Tag Archives: hint

HOW TO LIVE THE GOOD LIFE

How to Live the Good Life

By Alex Green

What does it mean to live a good life? What is true happiness? How much is enough? And how should you spend the time you have remaining?

Aristotle asked these important questions more than 2,000 years ago. And he called the answer the golden mean.

Aristotle (384 B.C. — 322 B.C.) was a student of Plato and tutor to Alexander the Great. He taught logic, rhetoric, metaphysics, poetry, music and ethics. He introduced the structure of logical thought that laid the groundwork for empirical science. And his writings became the first comprehensive system of Western philosophy.

Yes, the world today doesn’t look much like ancient Greece. But people themselves haven’t changed a whit. Then, as now, the conventional view was that a “successful” life is about career advancement, power, prestige, material goods, sensual pleasure and social approval.

Aristotle rejected this line of thinking — and devoted his life to exploring the best way for human beings to live.


He insisted that genuine happiness is not about fulfilling our wants and needs. (Even animals do that.) For reasoning, morally aware beings like ourselves, happiness is the result of something that sounds old-fashioned, even quaint: virtue.

Only the virtuous life, Aristotle insisted, leads to real satisfaction.

Where can virtue be found? In the middle, he said, between the extremes of excess and deficiency. He gave plenty of examples:

In almost every area of our lives, the disproportion is the thief of real happiness. Even positive things — wealth, love, exercise — pursued immoderately, can become a source of misery. The trick is to find the right balance.

I learned years ago that this “middle road” leads to success in the investment arena, too. For example, many investors are so risk-averse they find themselves in ultra-low-yielding investments that make it impossible to reach their financial goals or beat inflation. Others roll the dice and lose their shirts in options, futures, penny stocks, and other speculative vehicles. The solution is not to fear risk — or ignore it — but rather to embrace and intelligently manage it.

Always look for that golden mean, the middle ground between too much and too little. This is what leads to real satisfaction and contentment, to what Aristotle called eudaimonia.

Recognizing these virtues is one thing, of course. Embodying them is another. “It is no easy task to find the middle,” Aristotle conceded. But if we don’t, we may regret it.

People are often drawn to Aristotle’s ideas in the second half of life. By then, most of us have set aside our youthful fantasies about money and celebrity and are focused instead on knowledge, awareness, companionship, and community. Plus, you’ve gained something you didn’t have before: perspective.

Aristotle’s natural audience is mature, thoughtful people who have a healthy dissatisfaction with their current lives. They want to feel that they are not just living but flourishing.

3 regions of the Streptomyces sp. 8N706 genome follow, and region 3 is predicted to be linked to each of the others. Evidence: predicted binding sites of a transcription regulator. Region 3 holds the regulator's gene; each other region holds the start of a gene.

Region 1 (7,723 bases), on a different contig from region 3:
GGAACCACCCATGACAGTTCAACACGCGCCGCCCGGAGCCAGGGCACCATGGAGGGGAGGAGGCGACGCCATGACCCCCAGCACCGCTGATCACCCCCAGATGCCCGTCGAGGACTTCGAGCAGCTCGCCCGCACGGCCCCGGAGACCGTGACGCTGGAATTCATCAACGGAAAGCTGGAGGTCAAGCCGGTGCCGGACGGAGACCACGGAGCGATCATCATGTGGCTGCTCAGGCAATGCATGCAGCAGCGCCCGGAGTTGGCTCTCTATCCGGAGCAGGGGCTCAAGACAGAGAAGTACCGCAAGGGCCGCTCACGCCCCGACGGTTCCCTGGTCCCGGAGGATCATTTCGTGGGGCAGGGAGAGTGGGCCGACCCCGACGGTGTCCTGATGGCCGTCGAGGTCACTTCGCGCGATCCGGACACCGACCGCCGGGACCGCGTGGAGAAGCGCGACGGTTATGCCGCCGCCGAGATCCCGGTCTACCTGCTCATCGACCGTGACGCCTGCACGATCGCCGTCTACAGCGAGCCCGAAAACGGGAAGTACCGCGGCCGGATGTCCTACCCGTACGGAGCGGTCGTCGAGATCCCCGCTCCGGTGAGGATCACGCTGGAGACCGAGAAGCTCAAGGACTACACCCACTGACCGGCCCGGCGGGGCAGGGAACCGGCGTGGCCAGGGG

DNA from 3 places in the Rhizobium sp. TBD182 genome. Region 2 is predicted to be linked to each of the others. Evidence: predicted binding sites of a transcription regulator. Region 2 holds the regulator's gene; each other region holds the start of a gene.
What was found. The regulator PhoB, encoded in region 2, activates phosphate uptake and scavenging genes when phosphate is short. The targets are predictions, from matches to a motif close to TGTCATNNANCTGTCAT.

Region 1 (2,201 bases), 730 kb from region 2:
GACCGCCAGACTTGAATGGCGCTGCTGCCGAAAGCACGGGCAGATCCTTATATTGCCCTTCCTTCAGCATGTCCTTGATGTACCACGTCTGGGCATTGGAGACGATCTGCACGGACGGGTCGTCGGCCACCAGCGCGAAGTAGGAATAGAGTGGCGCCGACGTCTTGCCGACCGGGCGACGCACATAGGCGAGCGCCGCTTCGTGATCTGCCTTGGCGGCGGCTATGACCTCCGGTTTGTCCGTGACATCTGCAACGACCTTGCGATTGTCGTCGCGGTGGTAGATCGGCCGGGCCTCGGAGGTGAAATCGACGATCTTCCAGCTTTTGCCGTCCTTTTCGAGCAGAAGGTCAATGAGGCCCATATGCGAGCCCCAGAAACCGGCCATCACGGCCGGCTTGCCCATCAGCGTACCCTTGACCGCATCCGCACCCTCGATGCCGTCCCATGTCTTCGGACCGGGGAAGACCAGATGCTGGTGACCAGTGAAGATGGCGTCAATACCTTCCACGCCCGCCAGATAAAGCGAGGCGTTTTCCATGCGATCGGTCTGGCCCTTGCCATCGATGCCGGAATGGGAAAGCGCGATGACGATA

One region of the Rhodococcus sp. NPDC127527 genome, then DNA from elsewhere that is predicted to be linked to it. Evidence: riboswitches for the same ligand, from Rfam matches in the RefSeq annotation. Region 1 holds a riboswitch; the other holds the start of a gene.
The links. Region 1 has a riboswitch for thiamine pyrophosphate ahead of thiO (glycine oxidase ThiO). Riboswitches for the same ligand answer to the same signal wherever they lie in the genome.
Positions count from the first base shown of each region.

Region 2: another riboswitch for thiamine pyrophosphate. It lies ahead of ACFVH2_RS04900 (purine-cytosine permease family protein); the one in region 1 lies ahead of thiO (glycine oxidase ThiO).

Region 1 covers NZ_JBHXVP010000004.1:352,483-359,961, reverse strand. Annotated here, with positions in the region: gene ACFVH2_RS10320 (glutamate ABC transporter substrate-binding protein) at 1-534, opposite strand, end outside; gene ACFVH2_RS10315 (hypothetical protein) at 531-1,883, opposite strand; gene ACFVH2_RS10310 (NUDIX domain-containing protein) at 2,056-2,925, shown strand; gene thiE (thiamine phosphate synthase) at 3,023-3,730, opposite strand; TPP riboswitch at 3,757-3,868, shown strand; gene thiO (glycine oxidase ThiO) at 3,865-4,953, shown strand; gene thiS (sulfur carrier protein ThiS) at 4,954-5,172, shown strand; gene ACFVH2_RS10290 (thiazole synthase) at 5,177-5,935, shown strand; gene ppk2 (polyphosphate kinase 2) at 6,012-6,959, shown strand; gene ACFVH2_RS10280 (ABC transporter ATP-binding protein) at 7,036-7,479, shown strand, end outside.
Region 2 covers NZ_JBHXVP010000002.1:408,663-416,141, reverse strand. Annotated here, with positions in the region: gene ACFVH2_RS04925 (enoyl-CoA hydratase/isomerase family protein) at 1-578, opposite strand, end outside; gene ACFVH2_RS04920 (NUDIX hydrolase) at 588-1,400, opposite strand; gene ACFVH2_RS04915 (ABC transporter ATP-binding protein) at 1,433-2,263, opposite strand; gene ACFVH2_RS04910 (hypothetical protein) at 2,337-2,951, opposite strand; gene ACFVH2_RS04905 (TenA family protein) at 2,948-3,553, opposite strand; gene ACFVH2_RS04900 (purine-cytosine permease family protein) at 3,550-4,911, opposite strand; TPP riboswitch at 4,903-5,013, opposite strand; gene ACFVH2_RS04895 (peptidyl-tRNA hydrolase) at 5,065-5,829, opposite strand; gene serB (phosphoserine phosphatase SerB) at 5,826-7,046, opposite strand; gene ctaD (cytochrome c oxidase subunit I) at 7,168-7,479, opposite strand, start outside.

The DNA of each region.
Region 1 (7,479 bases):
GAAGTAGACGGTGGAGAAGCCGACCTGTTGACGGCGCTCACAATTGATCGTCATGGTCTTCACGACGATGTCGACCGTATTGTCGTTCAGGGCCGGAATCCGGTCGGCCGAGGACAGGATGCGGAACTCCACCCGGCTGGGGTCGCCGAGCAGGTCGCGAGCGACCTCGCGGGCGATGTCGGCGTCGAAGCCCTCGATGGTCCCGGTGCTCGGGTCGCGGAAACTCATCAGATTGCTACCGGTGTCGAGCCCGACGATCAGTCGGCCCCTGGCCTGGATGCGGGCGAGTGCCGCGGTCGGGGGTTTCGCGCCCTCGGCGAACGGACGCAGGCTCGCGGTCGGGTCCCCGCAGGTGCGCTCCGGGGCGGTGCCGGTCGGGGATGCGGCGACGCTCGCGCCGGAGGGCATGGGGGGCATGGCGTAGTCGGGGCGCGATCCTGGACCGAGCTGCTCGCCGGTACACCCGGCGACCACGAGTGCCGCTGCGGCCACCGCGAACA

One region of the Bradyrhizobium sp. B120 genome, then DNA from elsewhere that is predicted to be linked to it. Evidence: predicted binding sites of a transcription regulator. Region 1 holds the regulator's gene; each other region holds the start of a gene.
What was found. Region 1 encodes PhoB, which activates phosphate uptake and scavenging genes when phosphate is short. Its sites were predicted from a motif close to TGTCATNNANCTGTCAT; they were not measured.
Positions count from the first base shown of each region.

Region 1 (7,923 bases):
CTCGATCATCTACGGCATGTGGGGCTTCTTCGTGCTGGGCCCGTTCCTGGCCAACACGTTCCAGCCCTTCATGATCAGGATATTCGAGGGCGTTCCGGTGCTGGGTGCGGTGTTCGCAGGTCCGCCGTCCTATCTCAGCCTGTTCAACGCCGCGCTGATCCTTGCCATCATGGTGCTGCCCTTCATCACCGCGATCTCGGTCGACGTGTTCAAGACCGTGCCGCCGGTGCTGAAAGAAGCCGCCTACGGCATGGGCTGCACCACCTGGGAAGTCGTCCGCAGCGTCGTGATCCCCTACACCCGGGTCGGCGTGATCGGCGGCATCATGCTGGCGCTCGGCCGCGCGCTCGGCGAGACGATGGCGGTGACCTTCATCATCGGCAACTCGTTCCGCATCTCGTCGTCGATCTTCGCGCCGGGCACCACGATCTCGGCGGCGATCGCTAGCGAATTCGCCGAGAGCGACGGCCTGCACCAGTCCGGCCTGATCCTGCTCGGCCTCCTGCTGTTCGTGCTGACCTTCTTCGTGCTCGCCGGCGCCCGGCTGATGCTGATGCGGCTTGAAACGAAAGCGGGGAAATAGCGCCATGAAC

That requires wisdom. And the highest wisdom, in Aristotle’s view, is to care about the right sorts of things: other people, truth, freedom, justice — and virtue.

To be human is to realize your potential for growth, to develop your higher aspects.

Happiness, Aristotle declared, isn’t something you feel. It’s something you do.

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#1 Factor In Building A Successful Family

#1 Factor in Building a Successful Family

By Dr. Joanne Stern

You may be surprised at how much time and attention successful wealthy families devote to family issues. Sure, you receive a lot of information on stock market analysis, strategic investment recommendations and the best ways to grow and protect your family wealth. But financial matters are only part of the equation.

That’s because the best financial advice in the world can’t overcome a weak family unit that’s unprepared to meet the challenges of preserving multigenerational wealth. That’s why we devote so much energy to showing you how to build a positive family culture, develop strong family relationships, learn better communication skills and resolve conflicts before they tear your family apart.

So what underlying element creates a cohesive, cooperative family capable of sustaining both financial and personal prosperity?

The answer is character.

Character doesn’t necessarily earn you more money or ensure your financial security. And because character is subtle, it doesn’t naturally boost your ego. But it is the foundation upon which successful families are built.

Broken Trust in the Family

I’ve been consulting with a wealthy family whose parents recently passed away. The oldest son (I’ll call him Jim) took over the family business. Everyone thought Jim was a great guy. But he allowed the winds of temptation to carry him away and become deeply involved in porn and prostitution. When his wife found out, she was devastated. He repulsed her. She threatened divorce.

His siblings told Jim that he should resign from his position in the family company. They were horrified that someone with such a deeply flawed character was representing them. They were disgusted because his morals so violently opposed their own. And they were fearful that his behavior would become known in their community and thus ruin their business.

Instead of pursuing honesty, integrity and sound moral behaviors, Jim got sidetracked. He lost sleep thinking of how to cover these new tracks by lying, hiding and covering up. He became exhausted, anxious and depressed.

Jim is clawing his way out of the hole he dug within his family. You can imagine how tenuous his relationships are. But he can’t go backwards and undo what he has done. He’s now working hard to repair that trust and rid himself of the character defects that nearly destroyed him, his family and the family business.